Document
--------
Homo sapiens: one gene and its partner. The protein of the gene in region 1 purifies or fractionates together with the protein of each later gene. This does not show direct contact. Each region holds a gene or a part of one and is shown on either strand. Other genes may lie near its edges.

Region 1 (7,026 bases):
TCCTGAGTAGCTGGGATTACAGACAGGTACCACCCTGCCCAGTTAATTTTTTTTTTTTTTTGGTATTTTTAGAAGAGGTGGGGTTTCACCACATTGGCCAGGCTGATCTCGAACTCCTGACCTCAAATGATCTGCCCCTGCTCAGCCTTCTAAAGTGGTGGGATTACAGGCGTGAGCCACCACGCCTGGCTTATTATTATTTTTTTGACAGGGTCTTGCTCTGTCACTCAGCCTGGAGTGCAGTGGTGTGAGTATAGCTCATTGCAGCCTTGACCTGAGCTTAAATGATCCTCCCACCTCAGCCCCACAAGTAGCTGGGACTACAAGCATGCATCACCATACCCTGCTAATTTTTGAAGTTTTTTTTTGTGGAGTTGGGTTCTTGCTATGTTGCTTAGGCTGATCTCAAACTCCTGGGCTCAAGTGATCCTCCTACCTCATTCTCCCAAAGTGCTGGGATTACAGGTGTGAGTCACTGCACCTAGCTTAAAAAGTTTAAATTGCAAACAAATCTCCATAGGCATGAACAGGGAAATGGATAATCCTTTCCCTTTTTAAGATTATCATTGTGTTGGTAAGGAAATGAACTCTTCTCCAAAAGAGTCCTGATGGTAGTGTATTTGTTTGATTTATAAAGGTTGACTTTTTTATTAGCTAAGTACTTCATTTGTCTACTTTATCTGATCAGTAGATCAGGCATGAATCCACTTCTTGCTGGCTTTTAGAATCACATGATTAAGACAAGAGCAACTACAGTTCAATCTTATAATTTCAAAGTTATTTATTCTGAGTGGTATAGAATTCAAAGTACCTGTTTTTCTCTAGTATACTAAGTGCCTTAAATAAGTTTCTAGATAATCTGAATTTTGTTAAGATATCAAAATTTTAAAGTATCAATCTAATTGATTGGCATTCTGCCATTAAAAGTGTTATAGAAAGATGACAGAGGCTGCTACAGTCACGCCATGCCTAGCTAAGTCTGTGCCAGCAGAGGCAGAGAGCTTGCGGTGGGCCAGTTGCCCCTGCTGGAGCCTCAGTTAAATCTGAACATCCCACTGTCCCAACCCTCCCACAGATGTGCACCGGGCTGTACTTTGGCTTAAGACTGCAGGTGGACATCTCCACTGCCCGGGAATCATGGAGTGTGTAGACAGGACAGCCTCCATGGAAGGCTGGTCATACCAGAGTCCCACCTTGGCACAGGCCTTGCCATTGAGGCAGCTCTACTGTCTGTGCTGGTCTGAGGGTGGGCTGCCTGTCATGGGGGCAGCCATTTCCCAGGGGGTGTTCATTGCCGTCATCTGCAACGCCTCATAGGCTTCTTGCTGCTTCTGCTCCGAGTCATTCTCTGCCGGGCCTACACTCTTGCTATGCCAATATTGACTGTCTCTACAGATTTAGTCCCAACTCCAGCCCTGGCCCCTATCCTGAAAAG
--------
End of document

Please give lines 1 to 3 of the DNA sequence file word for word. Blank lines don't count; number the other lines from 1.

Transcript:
Homo sapiens: one gene and its partner. The protein of the gene in region 1 purifies or fractionates together with the protein of each later gene. This does not show direct contact. Each region holds a gene or a part of one and is shown on either strand. Other genes may lie near its edges.

Region 1 (7,026 bases):
TCCTGAGTAGCTGGGATTACAGACAGGTACCACCCTGCCCAGTTAATTTTTTTTTTTTTTTGGTATTTTTAGAAGAGGTGGGGTTTCACCACATTGGCCAGGCTGATCTCGAACTCCTGACCTCAAATGATCTGCCCCTGCTCAGCCTTCTAAAGTGGTGGGATTACAGGCGTGAGCCACCACGCCTGGCTTATTATTATTTTTTTGACAGGGTCTTGCTCTGTCACTCAGCCTGGAGTGCAGTGGTGTGAGTATAGCTCATTGCAGCCTTGACCTGAGCTTAAATGATCCTCCCACCTCAGCCCCACAAGTAGCTGGGACTACAAGCATGCATCACCATACCCTGCTAATTTTTGAAGTTTTTTTTTGTGGAGTTGGGTTCTTGCTATGTTGCTTAGGCTGATCTCAAACTCCTGGGCTCAAGTGATCCTCCTACCTCATTCTCCCAAAGTGCTGGGATTACAGGTGTGAGTCACTGCACCTAGCTTAAAAAGTTTAAATTGCAAACAAATCTCCATAGGCATGAACAGGGAAATGGATAATCCTTTCCCTTTTTAAGATTATCATTGTGTTGGTAAGGAAATGAACTCTTCTCCAAAAGAGTCCTGATGGTAGTGTATTTGTTTGATTTATAAAGGTTGACTTTTTTATTAGCTAAGTACTTCATTTGTCTACTTTATCTGATCAGTAGATCAGGCATGAATCCACTTCTTGCTGGCTTTTAGAATCACATGATTAAGACAAGAGCAACTACAGTTCAATCTTATAATTTCAAAGTTATTTATTCTGAGTGGTATAGAATTCAAAGTACCTGTTTTTCTCTAGTATACTAAGTGCCTTAAATAAGTTTCTAGATAATCTGAATTTTGTTAAGATATCAAAATTTTAAAGTATCAATCTAATTGATTGGCATTCTGCCATTAAAAGTGTTATAGAAAGATGACAGAGGCTGCTACAGTCACGCCATGCCTAGCTAAGTCTGTGCCAGCAGAGGCAGAGAGCTTGCGGTGGGCCAGTTGCCCCTGCTGGAGCCTCAGTTAAATCTGAACATCCCACTGTCCCAACCCTCCCACAGATGTGCACCGGGCTGTACTTTGGCTTAAGACTGCAGGTGGACATCTCCACTGCCCGGGAATCATGGAGTGTGTAGACAGGACAGCCTCCATGGAAGGCTGGTCATACCAGAGTCCCACCTTGGCACAGGCCTTGCCATTGAGGCAGCTCTACTGTCTGTGCTGGTCTGAGGGTGGGCTGCCTGTCATGGGGGCAGCCATTTCCCAGGGGGTGTTCATTGCCGTCATCTGCAACGCCTCATAGGCTTCTTGCTGCTTCTGCTCCGAGTCATTCTCTGCCGGGCCTACACTCTTGCTATGCCAATATTGACTGTCTCTACAGATTTAGTCCCAACTCCAGCCCTGGCCCCTATCCTGAAAAG